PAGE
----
The rejection of a group of firefighters by the parade committee might be this year's juiciest St. Patrick's Day controversy, but a new to-go cup policy has caused no lack of flap among Savannah residents.
For the first time, Savannah's normally-free privilege of walking around with a drink has a price tag:
During St. Patrick's Day weekend, people drinking alcoholic beverages outdoors anywhere within the newly-expanded festival zone are required to purchase wristbands for $5.
It's a small tab compared to the alternative: If you're caught with a cocktail in hand without one, the fine is $67. If you're under 21, the fine can be up to $1,000.
"If you have alcohol on the street, you need to be wearing a wristband," said Marty Johnston, Director of Special Events for the City of Savannah, at a meeting covering St. Patrick's Day logistics last Wednesday.
Wristbands can be purchased by those 21 and over who show a valid I.D. at one of 20 booths or to several roaming vendors, all of whom have the same "bar cards" that bartenders must have to serve alcohol. Enforcement of the wristband policy will begin Friday night and go through Sunday morning at 4 a.m., excluding Saturday's parade.
Separate wristbands — in different colors — have to be purchased for Friday and Saturday.
The purpose of the wristbands is not to inconvenience but to prevent underage drinking, reiterated Johnston. She encouraged bartenders and proprietors to check I.D.s, even if someone is already wearing a wristband.
"College students can be ingenious in the ways they're going to get a drink," she reminded.
More than 40 local business owners and managers were in attendance at Wednesday's meeting, including representatives from Bay St. Blues, Molly MacPherson's and Circa.
Over concern whether patrons needed a wristband to drink inside one of the bars within the zone, Johnston clarified that the policy only applies on the street.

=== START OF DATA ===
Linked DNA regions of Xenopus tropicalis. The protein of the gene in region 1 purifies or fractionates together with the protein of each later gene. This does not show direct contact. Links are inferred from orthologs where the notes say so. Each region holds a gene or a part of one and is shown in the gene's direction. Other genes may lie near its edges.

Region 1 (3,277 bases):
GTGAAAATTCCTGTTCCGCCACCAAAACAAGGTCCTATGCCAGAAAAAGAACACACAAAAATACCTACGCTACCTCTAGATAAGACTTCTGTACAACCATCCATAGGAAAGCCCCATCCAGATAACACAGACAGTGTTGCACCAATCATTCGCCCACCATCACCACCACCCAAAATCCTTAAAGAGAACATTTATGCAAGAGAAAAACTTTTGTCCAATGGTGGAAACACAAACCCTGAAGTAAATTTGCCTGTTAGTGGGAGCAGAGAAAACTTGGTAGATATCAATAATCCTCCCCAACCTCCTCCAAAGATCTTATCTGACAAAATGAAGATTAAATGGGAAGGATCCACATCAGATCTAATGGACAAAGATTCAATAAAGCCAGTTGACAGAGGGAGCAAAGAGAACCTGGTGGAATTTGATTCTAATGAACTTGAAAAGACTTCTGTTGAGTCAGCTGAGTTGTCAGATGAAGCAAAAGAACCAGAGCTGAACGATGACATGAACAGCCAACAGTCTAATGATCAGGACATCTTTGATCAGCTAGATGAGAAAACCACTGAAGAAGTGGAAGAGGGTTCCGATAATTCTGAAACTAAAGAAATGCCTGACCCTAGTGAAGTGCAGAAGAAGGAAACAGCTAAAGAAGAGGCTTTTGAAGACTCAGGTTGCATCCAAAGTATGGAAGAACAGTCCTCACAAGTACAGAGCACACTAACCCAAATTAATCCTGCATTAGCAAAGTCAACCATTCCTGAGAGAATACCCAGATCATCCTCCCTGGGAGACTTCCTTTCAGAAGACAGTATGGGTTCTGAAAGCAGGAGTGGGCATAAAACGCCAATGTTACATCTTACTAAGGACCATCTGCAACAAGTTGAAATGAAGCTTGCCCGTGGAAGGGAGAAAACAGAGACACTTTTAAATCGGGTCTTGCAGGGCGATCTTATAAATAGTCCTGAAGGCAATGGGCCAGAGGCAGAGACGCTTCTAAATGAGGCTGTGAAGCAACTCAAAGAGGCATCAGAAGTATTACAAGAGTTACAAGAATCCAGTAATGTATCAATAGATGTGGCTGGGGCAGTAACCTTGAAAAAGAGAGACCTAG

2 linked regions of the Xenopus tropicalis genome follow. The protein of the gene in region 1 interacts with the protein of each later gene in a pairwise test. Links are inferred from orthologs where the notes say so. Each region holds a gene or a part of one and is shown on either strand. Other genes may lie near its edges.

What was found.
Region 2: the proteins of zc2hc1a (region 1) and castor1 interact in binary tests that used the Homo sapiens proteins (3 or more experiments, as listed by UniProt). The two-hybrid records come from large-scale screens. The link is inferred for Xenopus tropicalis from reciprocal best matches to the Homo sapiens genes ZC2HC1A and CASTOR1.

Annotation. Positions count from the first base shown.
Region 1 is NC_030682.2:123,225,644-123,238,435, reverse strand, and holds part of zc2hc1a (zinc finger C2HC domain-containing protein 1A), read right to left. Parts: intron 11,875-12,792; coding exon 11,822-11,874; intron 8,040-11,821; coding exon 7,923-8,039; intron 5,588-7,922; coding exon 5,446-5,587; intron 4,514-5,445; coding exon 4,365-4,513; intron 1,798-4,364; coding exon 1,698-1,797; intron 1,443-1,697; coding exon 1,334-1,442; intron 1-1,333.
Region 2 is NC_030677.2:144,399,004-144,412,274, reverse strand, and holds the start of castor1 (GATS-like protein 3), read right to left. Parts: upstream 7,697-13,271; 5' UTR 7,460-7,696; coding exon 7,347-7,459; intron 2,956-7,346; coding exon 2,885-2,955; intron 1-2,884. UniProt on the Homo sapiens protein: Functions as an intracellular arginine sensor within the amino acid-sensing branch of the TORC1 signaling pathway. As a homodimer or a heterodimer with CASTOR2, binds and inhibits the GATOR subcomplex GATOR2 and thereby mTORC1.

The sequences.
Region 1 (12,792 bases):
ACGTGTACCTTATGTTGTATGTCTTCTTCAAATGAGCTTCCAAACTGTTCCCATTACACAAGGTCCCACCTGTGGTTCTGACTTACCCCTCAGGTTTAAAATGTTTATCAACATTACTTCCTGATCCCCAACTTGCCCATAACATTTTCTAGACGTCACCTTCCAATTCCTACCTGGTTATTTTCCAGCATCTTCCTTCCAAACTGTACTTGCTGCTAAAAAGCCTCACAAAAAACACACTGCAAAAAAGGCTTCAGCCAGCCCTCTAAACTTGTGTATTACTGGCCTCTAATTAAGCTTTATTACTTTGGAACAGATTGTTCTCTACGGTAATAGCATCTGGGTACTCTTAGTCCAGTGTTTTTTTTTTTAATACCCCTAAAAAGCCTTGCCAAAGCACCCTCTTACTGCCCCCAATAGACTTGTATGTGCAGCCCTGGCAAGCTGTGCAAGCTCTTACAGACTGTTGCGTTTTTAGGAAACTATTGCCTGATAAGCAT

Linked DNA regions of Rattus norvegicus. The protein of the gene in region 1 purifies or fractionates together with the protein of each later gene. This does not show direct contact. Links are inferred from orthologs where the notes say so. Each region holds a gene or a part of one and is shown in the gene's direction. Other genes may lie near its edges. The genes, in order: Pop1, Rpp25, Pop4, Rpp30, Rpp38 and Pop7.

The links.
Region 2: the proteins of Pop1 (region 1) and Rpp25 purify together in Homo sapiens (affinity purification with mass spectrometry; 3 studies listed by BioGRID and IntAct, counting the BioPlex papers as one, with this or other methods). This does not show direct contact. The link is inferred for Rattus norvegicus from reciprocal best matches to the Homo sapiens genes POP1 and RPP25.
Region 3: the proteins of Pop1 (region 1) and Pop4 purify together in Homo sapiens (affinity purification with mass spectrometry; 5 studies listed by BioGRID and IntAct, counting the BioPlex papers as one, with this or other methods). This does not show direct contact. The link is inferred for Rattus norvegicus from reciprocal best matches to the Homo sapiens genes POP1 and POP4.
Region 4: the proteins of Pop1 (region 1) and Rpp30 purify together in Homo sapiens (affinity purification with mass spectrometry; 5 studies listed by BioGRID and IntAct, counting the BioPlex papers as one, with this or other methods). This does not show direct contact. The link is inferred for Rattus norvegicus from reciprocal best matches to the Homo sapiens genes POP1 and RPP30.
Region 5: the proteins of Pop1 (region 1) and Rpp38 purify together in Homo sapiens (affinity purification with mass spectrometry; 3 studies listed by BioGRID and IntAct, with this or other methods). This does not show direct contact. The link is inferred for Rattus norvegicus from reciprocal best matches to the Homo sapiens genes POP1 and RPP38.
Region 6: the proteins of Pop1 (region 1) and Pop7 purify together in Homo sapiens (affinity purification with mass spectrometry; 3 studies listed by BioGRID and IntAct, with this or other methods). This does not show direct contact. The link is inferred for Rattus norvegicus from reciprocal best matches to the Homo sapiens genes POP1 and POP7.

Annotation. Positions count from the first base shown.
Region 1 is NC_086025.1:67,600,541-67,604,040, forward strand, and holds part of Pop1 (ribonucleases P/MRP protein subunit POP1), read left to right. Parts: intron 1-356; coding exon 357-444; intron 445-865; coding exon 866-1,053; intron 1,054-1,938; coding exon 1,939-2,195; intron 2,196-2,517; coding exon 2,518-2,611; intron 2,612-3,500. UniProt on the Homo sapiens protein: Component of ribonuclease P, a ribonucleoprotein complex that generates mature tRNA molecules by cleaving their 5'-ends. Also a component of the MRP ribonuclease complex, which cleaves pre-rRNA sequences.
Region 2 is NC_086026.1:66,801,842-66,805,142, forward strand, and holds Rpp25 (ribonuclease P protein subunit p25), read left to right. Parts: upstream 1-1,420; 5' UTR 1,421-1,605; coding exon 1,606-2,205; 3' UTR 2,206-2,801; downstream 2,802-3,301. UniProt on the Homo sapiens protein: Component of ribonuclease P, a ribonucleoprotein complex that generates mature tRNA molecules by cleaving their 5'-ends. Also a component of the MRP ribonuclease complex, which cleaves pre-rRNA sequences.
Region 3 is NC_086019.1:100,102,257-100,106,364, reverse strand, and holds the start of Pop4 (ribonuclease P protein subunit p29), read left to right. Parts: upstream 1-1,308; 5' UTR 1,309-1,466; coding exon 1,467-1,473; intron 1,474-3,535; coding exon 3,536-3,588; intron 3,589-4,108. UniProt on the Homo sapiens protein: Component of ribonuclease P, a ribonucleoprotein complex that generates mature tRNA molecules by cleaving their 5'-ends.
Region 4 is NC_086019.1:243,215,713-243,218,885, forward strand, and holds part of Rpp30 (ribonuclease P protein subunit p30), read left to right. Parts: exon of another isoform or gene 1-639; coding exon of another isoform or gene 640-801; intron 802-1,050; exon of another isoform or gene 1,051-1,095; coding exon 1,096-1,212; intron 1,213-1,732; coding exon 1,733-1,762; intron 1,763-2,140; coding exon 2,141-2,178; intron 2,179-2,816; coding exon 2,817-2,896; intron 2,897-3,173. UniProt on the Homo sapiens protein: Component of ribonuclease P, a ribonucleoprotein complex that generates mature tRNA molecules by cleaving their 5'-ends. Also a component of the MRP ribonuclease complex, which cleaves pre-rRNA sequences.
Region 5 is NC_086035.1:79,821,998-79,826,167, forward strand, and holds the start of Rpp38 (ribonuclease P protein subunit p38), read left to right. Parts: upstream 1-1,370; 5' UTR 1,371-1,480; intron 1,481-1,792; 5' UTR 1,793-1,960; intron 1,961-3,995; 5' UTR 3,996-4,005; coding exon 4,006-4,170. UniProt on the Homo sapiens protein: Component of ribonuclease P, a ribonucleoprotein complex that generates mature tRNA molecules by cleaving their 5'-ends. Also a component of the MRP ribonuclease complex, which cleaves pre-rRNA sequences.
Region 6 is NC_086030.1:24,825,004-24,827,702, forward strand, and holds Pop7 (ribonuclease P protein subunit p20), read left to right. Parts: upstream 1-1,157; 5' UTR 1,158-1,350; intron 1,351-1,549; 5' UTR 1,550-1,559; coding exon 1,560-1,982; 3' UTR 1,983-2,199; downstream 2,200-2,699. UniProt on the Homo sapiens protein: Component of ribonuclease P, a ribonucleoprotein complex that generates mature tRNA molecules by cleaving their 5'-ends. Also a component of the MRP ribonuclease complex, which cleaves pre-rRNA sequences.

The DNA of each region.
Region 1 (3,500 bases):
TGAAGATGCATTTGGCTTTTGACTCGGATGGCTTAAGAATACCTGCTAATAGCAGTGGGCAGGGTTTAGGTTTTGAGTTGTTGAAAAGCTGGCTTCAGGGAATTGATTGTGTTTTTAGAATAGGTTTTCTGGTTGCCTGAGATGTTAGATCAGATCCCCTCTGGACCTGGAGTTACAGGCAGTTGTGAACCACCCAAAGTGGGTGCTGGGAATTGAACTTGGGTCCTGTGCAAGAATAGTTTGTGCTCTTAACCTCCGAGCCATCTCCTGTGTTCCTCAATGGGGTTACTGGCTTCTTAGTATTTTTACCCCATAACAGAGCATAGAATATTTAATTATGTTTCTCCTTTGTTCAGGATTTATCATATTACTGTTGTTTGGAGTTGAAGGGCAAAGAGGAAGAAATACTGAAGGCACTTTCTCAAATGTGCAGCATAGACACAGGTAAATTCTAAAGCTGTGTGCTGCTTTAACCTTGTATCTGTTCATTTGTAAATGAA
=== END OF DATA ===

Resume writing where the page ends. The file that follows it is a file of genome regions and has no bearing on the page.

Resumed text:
"Businesses will not be held responsible when your customers walk out the door with a to-go cup," she said. "It's up to the individual consumer."
"But what if they want to go outside to have a cigarette and they don't have a wristband?" asked one of the attendees.
Johnston replied after confirming with Fire Marshal Craig Landolt that smokers did not need to purchase wristbands as long as they were within the 10-foot smoking buffer outside an establishment.
A dollar from each $5 wristband will go back to the city to help defray the cost of a weekend that attracts almost a half million people to Savannah, including added security. The rest of the wristband proceeds will be divided among the Savannah Waterfront Association, City Market and the Downtown Business Association and help pay the musicians performing throughout the weekend.
On Friday and Saturday, over 40 bands will play on six stages throughout what the city is calling the "entertainment zone": River Street between MLK Blvd. and E. Broad as well as south to Broughton Lane (encompassing all of Broughton Street) between MLK Blvd. and Drayton Street. Barricades designate the boundaries of this larger-than-ever-before festival site, designed to keep partygoers in a manageable space.
In addition to the new wristband policy, other changes to the St. Patrick's Day Festival ordinance are the prohibition of coolers, dogs (with the exception of residents who live within the boundaries) and all manner of reptiles (whether they're part of your outfit or not).
Also banned in the zone are bicycles, which SCMPD Lieutenant David Gay explained "can quickly turn from a mode of transportation into a weapon or a projectile."
Though the changes may irk some residents and visitors who aren't used to them, many who attended the meeting seemed to appreciate the extra effort to keep the peace during the busiest — and potentially most rambunctious — weekend of the year.
Overheard from one longtime downtown resident:
"If you've seen what I've seen, all of this sounds pretty reasonable."